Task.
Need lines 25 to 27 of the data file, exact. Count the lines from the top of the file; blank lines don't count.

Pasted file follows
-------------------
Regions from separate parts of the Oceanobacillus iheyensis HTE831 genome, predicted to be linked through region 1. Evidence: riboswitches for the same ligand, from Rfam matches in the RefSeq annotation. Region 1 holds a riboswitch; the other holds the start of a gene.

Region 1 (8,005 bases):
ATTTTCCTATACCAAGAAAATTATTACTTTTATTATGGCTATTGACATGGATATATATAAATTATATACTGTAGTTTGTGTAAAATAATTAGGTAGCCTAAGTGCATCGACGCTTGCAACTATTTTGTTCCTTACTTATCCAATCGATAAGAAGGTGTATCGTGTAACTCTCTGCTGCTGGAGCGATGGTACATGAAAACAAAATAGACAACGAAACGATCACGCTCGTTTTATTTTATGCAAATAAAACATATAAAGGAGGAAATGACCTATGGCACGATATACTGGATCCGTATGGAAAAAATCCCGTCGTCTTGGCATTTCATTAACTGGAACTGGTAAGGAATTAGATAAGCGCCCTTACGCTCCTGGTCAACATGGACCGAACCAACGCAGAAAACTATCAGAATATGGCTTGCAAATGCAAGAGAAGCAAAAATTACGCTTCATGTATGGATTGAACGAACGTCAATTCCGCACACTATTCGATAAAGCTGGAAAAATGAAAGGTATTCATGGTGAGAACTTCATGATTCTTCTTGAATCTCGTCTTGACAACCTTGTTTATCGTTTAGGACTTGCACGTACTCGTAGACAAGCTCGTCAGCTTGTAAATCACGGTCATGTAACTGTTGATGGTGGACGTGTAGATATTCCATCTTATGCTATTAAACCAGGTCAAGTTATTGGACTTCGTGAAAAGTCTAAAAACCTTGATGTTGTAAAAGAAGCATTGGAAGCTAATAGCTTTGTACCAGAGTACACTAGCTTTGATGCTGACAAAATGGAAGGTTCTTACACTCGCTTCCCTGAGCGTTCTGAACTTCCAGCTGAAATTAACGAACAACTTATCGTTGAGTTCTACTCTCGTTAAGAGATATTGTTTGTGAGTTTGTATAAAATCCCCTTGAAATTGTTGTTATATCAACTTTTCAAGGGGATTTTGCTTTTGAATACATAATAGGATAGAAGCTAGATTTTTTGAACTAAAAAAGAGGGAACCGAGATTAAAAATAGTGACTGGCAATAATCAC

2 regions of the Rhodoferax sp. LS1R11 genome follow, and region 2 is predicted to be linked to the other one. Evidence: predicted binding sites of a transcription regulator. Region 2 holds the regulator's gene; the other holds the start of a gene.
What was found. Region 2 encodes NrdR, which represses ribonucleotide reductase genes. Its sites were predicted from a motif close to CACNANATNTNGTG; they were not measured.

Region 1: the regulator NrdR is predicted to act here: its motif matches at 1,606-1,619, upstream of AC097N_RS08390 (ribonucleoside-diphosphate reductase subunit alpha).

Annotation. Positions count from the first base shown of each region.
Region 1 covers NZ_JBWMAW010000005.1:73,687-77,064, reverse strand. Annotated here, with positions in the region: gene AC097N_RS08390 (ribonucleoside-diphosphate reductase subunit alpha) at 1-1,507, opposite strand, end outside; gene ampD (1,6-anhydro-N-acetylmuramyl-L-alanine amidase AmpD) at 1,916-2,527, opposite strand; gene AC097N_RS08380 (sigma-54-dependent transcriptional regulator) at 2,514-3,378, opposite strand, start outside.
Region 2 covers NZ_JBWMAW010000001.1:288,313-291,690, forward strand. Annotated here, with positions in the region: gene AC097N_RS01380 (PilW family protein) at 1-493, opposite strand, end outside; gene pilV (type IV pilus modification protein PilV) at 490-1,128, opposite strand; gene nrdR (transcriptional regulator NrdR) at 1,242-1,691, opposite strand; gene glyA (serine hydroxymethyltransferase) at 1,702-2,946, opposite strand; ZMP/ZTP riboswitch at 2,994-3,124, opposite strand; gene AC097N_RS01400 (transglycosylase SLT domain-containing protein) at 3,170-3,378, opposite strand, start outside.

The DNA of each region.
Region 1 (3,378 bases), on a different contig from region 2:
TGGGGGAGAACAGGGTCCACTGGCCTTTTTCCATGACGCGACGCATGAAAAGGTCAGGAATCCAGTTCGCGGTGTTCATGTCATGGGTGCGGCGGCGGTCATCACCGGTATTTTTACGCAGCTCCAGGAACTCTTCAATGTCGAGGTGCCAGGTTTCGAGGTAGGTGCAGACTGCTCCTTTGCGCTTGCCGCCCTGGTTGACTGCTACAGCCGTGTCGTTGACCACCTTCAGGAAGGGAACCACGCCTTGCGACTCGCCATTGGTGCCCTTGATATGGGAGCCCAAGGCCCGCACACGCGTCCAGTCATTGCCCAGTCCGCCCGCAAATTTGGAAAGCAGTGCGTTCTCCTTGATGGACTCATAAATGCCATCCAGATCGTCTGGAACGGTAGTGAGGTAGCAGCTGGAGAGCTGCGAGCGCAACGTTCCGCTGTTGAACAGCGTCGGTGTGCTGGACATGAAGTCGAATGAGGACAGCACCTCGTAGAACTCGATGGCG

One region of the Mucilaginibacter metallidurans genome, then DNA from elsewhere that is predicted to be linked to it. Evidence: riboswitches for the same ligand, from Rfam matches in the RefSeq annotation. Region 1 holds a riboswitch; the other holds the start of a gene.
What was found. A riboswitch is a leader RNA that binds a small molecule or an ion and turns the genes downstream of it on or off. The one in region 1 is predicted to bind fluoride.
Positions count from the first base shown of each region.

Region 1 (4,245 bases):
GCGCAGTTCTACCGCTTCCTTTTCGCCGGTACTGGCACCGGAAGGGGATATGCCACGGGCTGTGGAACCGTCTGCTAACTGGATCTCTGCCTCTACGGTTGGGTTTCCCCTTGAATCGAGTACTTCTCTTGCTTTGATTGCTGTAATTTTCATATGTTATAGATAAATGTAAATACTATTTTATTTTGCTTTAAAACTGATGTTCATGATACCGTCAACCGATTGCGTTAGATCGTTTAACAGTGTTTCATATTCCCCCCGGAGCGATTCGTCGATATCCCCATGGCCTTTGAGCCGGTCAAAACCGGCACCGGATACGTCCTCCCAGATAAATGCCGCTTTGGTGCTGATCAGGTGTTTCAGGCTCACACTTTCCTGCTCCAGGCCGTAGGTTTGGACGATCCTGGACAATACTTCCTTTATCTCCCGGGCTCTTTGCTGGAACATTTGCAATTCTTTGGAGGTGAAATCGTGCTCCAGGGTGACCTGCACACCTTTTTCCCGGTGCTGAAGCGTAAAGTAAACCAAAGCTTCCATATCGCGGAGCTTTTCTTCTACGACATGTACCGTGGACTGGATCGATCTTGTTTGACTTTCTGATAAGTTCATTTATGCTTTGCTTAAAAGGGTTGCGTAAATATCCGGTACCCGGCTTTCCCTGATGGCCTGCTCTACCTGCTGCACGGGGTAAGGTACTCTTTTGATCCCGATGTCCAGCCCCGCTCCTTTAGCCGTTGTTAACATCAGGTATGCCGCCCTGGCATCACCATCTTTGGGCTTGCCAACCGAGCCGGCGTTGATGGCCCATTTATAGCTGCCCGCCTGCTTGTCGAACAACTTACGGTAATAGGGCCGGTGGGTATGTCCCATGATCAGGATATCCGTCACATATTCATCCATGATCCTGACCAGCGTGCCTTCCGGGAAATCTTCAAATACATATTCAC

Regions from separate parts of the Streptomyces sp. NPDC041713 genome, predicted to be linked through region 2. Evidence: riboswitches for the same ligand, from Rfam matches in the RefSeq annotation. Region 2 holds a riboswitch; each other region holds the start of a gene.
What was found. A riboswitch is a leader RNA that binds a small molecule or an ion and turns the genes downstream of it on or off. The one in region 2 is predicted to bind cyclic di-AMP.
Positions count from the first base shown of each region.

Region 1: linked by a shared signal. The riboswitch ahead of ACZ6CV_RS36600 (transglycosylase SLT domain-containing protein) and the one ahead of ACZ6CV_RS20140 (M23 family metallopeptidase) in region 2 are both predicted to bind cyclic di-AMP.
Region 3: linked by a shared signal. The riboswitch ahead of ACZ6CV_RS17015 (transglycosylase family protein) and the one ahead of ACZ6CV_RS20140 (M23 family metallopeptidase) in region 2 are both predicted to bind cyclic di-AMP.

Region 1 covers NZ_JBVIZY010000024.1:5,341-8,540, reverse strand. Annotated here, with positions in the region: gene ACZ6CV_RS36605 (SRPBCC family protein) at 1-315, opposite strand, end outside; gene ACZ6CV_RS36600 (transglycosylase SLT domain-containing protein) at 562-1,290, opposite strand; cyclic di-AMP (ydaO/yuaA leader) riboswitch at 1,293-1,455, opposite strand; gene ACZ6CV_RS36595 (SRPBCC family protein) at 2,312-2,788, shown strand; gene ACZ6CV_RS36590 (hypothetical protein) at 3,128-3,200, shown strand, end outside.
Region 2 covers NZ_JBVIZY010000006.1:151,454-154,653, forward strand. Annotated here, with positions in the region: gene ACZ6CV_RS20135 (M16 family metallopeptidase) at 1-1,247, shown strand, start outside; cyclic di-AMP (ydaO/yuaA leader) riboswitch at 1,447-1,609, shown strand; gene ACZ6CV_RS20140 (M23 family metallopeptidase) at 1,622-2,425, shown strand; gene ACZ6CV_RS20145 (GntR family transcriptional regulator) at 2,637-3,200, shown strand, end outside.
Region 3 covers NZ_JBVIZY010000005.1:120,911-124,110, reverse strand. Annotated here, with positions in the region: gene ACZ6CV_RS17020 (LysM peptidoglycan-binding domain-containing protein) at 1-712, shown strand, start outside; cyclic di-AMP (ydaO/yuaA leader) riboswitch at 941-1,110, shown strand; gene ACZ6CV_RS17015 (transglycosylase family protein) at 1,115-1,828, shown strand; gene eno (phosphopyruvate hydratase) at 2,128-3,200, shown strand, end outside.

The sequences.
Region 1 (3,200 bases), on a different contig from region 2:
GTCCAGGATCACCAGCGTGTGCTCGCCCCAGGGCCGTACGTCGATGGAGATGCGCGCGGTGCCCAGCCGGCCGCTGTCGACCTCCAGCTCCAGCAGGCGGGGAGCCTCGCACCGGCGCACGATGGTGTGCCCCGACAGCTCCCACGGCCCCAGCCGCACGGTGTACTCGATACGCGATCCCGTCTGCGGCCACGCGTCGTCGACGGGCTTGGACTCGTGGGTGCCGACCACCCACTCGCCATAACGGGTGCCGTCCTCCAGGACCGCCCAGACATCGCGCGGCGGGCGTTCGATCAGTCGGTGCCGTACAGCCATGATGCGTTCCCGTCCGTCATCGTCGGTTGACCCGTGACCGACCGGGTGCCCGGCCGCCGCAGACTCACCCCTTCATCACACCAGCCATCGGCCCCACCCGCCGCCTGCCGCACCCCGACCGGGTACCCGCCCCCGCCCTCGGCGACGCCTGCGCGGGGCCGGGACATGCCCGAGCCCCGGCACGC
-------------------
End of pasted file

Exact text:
Region 3 covers NZ_JBVIZY010000005.1:120,911-124,110, reverse strand. Annotated here, with positions in the region: gene ACZ6CV_RS17020 (LysM peptidoglycan-binding domain-containing protein) at 1-712, shown strand, start outside; cyclic di-AMP (ydaO/yuaA leader) riboswitch at 941-1,110, shown strand; gene ACZ6CV_RS17015 (transglycosylase family protein) at 1,115-1,828, shown strand; gene eno (phosphopyruvate hydratase) at 2,128-3,200, shown strand, end outside.

The sequences.
Region 1 (3,200 bases), on a different contig from region 2: